Rev. Petie McLean
October 12, 2014
Once more Jesus spoke to them in parables, saying: 2“The kingdom of heaven may be compared to a king who gave a wedding banquet for his son. 3He sent his slaves to call those who had been invited to the wedding banquet, but they would not come. 4Again he sent other slaves, saying, ‘Tell those who have been invited: Look, I have prepared my dinner, my oxen and my fat calves have been slaughtered, and everything is ready; come to the wedding banquet.’ 5But they made light of it and went away, one to his farm, another to his business, 6while the rest seized his slaves, mistreated them, and killed them. 7The king was enraged. He sent his troops, destroyed those murderers, and burned their city. 8Then he said to his slaves, ‘The wedding is ready, but those invited were not worthy. 9Go therefore into the main streets, and invite everyone you find to the wedding banquet.’ 10Those slaves went out into the streets and gathered all whom they found, both good and bad; so the wedding hall was filled with guests. 11“But when the king came in to see the guests, he noticed a man there who was not wearing a wedding robe, 12and he said to him, ‘Friend, how did you get in here without a wedding robe?’ And he was speechless. 13Then the king said to the attendants, ‘Bind him hand and foot, and throw him into the outer darkness, where there will be weeping and gnashing of teeth.’ 14For many are called, but few are chosen.”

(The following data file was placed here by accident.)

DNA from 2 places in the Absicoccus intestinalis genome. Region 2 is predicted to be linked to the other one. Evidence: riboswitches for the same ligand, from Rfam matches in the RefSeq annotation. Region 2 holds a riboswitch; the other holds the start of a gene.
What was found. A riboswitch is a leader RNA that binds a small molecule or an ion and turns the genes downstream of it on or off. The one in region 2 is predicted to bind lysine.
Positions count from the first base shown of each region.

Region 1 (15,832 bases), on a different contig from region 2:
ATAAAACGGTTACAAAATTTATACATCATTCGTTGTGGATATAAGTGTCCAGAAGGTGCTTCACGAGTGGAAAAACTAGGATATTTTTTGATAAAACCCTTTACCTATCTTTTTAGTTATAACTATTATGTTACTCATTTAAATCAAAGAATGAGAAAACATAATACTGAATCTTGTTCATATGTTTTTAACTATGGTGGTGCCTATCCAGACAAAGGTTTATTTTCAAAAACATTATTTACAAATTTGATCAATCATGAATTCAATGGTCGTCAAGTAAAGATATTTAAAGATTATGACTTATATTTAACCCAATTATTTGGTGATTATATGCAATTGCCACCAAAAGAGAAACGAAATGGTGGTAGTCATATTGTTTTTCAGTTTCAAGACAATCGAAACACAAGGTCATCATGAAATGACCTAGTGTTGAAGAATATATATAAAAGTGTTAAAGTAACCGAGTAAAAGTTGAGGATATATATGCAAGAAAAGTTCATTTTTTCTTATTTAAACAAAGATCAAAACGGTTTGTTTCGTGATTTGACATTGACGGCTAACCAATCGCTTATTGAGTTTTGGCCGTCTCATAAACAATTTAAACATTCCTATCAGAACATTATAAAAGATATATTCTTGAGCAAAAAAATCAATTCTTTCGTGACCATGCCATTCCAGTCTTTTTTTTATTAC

That’s the story found in Matthew’s gospel. The king gets together a wonderful banquet and no one can come, everyone is too busy or tired or distracted or……you fill in the blank.
Not to be undone the King extends the invitation to everyone….the good and the bad, powerful and unknown, inside and outside people.
Everyone is welcome, the feast is ready, ya’ll come (as my southern roots would say).
And they do come to enjoy the feast, they fill the room.
One poor person however finds he does not come dressed correctly, and is thrown out.
----that’s the cranky part of this story. Why invite everyone and then throw someone out.
It is very clear in this story that all are invited. Joseph Donders an African preacher who fought long and hard against apartheid, wrote, “It had been God’s intention from the very beginning, to bring them all together in the end, gathering them from all over the earth, in their parental home. A dream maintained, in spite of the news of Abel and Cain, Noah and his sons, Babel and it tower, Isaac and Ishmael, Jacob and Essau, Jospeh and his brothers, the Jews and Pharaoh, WW I and WWII, the holocaust and apartheid.” and I would add Iran, Iraq, Afghanistan, Vietnam, Syria and IS.
“Isaiah foretold how one day all nations would come together climbing the mountain of the Lord; coming together to share and celebrate tearing down all the veils that hide us from each other; tearing the webs that keep us apart; drying all tears that were ever shed; removing all differences and discriminations; bring them together to a banquet.”